Nostalgia and Melancholy
This article was published in Ceylon Today on March 12, 2021
More and more, we compare reality to images, instead of comparing images to reality.
I have been reading yet another book about the internet and social media. This one was a little different, quirky and fragmentary, perhaps because the author is a philosopher and a poet. Maël Renouard has taught philosophy at the Sorbonne and the École Normale Supérieure on the rue d’Ulm, of which he is a graduate. The book is called Fragments Of An Infinite Memory: My Life With The Internet.
This fairly short book is divided into eleven chapters, in which the author offers vignettes which show how sites like YouTube, Wikipedia, Google Earth and Facebook have changed how people organise their lives and store their memories. Smart phones offer immediate access to captured images where once analogue film would have to be sent to a lab for processing costing money and time and also inhibited one in what one chose to photograph. The internet allows people who have the inclination to display their genitals to the world to do so from the comfort of their own home rather than going to a cold park in a dirty old raincoat.
The internet is a repository for knowledge, recordings, and images. Only the individual retains the entirety of self but you can choose your self. Some people have created their desired personas through internet entries. It is even possible for a person to exist online but not in real life. Renouard describes how even dead people can continue to live on social media.
Renouard writes, “Social networks have already created the experience of a new moral landscape, in which self-exhibition has become the norm and therefore cannot be blamed in itself. This change of atmosphere is so universal that we aren’t necessarily aware of it, or else we very quickly forget it. Judgment has not been abolished, but it rests on other nuances.”
Nostalgia comes from the Greek nostos (homecoming) and algos (pain), and was coined by a 17th-century medical student to describe the anxieties displayed by Swiss mercenaries fighting away from home. Sometimes nostalgia is thought of as a good thing, at other times a bad thing. For centuries nostalgia was considered a potentially debilitating and sometimes fatal medical condition. In 1985, the psychotherapist Roderick Peters concluded that nostalgia “persists and profoundly interferes with the individual’s attempts to cope with his present circumstances”. The modern view is that nostalgia can be a positive emotion that many people experience often, improving mood, increasing social connectedness, enhancing positive self-regard, and providing existential meaning. Nostalgia has also been associated with learning and memory consolidation. On the other hand, too much wallowing in the past, can lead to a chronic disposition or personality trait of “nostalgia proneness.” It is one thing to respect one’s own past and to delight in sharing fond memories, but it is not healthy to strongly desire to be in the past (it cannot happen) and to despise the present.
The psychologist Kyrstine Batcho writes. “To the extent that old photos make us feel good, nostalgic reminders of our past can increase our attachment to our devices.” Amy Bucher, a design expert and author of Engaged: Designing for Behavior Change writes, “Leveraging personal memories fulfils both parts of the equation for tech companies. People have an investment in seeing their memories now, but that feeling of longing can drive them to continue to interact with Apple or Facebook so that they refresh the supply of memories.”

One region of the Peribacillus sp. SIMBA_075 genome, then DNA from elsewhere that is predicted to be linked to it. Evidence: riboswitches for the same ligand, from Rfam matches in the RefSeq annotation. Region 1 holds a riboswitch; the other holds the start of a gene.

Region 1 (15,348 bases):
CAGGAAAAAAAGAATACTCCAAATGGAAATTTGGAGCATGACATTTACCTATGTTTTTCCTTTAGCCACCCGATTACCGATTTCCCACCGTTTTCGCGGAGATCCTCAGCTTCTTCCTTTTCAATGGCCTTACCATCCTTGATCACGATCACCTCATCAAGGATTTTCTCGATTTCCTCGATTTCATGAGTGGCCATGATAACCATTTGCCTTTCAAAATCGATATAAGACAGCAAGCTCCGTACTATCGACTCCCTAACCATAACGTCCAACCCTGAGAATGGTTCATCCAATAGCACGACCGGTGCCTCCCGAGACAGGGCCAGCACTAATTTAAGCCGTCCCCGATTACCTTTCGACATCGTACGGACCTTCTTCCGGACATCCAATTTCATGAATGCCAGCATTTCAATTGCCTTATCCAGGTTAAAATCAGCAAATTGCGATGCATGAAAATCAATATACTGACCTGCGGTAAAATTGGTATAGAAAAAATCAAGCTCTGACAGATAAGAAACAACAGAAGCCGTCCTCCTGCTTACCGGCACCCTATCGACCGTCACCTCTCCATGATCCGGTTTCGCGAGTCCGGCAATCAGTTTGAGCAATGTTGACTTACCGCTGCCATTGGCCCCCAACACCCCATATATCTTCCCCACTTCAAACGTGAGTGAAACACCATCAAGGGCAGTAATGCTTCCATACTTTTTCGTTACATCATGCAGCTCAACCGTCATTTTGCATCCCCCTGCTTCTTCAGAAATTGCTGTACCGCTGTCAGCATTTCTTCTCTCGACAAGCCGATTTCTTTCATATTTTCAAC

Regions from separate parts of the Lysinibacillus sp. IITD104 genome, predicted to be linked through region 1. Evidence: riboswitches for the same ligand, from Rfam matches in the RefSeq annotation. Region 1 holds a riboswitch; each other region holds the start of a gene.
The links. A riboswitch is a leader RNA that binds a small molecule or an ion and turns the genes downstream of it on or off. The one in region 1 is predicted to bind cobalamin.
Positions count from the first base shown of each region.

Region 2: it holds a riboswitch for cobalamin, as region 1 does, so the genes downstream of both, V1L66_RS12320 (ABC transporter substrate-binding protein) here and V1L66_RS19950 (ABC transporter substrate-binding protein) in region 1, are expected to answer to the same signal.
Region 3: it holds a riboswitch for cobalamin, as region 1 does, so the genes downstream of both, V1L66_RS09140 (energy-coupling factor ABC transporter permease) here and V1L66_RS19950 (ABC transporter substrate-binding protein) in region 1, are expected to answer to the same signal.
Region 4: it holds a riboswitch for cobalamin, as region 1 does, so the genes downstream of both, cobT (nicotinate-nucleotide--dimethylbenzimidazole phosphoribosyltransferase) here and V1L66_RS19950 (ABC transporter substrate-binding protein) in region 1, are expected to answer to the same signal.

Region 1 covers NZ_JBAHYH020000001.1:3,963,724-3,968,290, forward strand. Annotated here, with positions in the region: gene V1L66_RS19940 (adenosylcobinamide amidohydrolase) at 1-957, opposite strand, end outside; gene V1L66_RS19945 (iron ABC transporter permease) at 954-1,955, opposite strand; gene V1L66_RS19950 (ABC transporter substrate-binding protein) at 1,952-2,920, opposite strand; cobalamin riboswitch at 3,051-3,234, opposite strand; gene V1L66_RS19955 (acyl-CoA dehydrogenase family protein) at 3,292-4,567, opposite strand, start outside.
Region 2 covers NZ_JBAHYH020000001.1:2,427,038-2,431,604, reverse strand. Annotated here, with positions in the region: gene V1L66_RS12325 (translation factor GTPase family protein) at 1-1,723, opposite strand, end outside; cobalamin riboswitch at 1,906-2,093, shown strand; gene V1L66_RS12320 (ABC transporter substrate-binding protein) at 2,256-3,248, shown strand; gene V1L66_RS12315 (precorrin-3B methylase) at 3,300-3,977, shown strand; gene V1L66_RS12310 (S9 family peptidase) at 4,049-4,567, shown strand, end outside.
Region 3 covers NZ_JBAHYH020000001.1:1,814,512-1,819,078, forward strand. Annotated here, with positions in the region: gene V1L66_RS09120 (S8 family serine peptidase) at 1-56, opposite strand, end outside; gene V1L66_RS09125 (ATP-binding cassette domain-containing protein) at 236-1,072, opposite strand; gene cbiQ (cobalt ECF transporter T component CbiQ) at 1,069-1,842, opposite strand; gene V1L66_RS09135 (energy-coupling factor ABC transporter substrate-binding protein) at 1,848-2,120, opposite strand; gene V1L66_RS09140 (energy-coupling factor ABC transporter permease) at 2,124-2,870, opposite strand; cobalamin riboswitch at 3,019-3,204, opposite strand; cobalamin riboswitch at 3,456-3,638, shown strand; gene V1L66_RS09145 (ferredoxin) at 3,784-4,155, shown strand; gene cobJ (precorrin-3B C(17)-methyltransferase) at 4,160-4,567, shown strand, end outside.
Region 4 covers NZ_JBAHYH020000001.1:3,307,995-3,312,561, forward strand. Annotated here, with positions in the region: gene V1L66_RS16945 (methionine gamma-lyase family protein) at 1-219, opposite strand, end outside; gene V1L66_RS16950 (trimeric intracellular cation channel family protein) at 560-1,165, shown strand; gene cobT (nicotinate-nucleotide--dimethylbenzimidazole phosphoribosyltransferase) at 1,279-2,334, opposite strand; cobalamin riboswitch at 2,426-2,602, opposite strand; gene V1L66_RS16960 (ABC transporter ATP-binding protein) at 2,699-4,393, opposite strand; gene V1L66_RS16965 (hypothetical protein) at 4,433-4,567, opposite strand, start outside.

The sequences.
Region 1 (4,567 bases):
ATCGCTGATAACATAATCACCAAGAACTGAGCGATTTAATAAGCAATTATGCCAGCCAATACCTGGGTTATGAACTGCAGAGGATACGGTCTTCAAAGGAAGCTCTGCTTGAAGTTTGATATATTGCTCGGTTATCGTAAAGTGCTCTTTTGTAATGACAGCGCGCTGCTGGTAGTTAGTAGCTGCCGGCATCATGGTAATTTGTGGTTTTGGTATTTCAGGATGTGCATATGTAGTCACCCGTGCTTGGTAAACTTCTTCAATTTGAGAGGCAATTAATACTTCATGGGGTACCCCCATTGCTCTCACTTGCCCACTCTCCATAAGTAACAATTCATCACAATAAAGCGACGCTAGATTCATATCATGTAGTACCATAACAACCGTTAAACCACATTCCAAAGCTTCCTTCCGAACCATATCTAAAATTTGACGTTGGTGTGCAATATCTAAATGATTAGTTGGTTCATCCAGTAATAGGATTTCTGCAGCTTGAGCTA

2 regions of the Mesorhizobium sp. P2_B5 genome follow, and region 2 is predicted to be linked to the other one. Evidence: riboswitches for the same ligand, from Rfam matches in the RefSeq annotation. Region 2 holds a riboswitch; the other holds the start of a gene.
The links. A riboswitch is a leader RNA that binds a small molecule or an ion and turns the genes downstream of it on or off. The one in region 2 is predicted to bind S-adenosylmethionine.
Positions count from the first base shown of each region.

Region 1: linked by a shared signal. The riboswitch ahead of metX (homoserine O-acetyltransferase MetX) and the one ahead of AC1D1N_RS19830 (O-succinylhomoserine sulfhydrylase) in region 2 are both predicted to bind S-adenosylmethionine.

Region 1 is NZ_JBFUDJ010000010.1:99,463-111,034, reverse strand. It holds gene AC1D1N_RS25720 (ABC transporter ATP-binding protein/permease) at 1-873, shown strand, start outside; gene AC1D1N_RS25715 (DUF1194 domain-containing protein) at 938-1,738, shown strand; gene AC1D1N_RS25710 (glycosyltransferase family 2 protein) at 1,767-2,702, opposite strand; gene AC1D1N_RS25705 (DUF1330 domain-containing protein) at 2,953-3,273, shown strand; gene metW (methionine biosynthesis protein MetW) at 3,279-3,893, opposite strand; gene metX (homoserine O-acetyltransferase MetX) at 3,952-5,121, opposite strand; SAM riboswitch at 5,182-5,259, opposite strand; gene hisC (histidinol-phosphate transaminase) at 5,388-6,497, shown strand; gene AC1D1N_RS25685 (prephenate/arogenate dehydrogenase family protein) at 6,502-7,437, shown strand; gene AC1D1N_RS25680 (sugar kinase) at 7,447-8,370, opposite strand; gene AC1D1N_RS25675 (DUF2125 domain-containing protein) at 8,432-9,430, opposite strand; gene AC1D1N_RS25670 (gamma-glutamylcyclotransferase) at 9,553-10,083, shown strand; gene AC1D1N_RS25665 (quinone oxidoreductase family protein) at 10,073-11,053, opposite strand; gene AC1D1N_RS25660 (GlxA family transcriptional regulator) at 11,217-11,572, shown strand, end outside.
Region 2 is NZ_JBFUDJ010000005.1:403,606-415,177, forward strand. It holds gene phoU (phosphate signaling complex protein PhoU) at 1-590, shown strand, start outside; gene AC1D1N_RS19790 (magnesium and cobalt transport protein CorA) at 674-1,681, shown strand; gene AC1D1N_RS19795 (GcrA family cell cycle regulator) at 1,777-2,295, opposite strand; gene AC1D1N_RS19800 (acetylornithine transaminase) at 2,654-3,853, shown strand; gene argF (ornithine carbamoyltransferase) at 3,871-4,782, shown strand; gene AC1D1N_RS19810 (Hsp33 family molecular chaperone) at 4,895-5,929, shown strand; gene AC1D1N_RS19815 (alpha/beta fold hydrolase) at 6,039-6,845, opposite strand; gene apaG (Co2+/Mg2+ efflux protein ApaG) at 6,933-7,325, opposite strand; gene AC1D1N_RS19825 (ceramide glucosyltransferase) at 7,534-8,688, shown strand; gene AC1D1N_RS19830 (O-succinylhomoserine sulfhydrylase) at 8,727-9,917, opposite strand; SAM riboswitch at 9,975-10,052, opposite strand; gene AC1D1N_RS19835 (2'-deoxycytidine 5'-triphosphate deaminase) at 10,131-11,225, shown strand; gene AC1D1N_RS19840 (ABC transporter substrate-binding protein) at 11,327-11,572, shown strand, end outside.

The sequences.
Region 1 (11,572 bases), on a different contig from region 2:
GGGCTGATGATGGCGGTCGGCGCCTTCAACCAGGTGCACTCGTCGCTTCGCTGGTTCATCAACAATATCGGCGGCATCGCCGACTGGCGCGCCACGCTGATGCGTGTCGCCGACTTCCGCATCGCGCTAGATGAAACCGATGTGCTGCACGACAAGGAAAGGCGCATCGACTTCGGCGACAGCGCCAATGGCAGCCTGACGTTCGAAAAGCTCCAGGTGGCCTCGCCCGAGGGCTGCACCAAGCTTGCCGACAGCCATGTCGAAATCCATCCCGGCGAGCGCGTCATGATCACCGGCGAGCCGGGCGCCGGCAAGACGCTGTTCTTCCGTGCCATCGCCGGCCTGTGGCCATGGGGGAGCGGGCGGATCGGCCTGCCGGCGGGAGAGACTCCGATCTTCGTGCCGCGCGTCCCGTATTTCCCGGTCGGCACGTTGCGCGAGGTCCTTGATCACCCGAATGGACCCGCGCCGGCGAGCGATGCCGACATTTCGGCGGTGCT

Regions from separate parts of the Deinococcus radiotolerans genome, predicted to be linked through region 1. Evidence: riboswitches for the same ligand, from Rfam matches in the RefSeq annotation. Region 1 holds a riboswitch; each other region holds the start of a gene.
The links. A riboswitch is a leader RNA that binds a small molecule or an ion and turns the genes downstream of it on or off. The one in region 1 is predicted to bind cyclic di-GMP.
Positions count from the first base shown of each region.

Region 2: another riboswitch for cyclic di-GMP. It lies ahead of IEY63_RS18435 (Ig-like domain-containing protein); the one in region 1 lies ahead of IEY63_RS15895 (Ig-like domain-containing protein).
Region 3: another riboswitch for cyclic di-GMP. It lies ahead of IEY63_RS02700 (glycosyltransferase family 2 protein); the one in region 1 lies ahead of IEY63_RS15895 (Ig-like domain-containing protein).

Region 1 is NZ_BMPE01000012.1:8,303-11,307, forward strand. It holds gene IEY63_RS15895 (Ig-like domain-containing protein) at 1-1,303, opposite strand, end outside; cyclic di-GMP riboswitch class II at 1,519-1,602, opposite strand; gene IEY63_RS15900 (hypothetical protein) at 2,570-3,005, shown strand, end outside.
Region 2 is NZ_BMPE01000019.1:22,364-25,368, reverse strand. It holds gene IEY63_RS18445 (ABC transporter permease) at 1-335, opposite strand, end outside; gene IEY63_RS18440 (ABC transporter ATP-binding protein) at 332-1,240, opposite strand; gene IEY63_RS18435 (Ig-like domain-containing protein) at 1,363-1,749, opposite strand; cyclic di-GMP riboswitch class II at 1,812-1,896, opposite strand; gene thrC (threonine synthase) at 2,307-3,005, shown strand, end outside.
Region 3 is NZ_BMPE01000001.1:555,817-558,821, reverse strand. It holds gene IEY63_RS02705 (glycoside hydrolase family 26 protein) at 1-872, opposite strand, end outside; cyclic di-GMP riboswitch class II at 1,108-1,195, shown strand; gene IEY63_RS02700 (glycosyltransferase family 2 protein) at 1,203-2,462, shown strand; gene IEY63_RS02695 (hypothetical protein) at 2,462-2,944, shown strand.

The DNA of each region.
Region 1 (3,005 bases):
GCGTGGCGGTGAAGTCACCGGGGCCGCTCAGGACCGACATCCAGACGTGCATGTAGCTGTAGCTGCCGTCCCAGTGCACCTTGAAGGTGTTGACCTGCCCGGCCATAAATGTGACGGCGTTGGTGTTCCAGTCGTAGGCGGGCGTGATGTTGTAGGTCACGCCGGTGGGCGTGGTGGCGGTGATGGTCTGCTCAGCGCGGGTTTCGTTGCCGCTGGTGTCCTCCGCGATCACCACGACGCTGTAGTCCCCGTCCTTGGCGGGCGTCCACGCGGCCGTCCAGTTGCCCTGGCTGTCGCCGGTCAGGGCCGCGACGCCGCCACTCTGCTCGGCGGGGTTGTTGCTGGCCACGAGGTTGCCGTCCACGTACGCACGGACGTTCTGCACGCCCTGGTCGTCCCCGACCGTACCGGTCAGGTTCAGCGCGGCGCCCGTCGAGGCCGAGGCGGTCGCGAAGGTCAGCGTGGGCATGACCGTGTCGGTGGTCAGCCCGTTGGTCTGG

Renouard discovers a great deal of nostalgia on the internet, nostalgia that has morphed into melancholy. In one of the vignettes in the book, he ploughs through a number of music postings on YouTube and compiles a series of comments from viewers. This amounts to a bizarre and quite depressing collage of extreme misery, worthy of illustration by Gustave Doré or Henry Fuseli.
“Funes the Memorious” is a story, by Argentinian writer Jorge Luis Borges, of one Ireneo Funes, who, after falling off his horse and receiving a bad head injury, acquired the amazing talent—or curse—of remembering absolutely everything. Funes is incapable of real understanding. A poor, ignorant young boy in the outskirts of a small town, he is hopelessly limited in his possibilities, but (says Borges) his absurd projects reveal “a certain stammering greatness”. Funes, we are told, is incapable of Platonic ideas, of generalities, of abstraction; his world is one of intolerably uncountable details. He finds it very difficult to sleep, since he recalls “every crevice and every moulding of the various houses which [surround] him”. There is a term for this condition: “hyperthymestic syndrome”.
Renouard writes: “With the internet—which fulfills to a supreme degree the externalization of memory first initiated by writing—we might get the feeling that we have simultaneously become capable of forgetting nothing and incapable of remembering anything at all.”
Kyrstine Batcho warns: “The more we rely upon our devices to store, organise, and retrieve greater portions of our lives, the more likely it is that the devices become extensions of ourselves. Many people are already very stressed if they are separated from their tech. We feel as if we need to have our device near us at all times.”
I will let Renouard have the last word. “A day will therefore arrive when everything has been said, when it will no longer be possible to say anything that hasn’t already been said. Then, by virtue of the correspondence between deeds and words, no event will be able to take place that hasn’t already occurred as well. The world will have exhausted its stock of events. It will end and begin again.”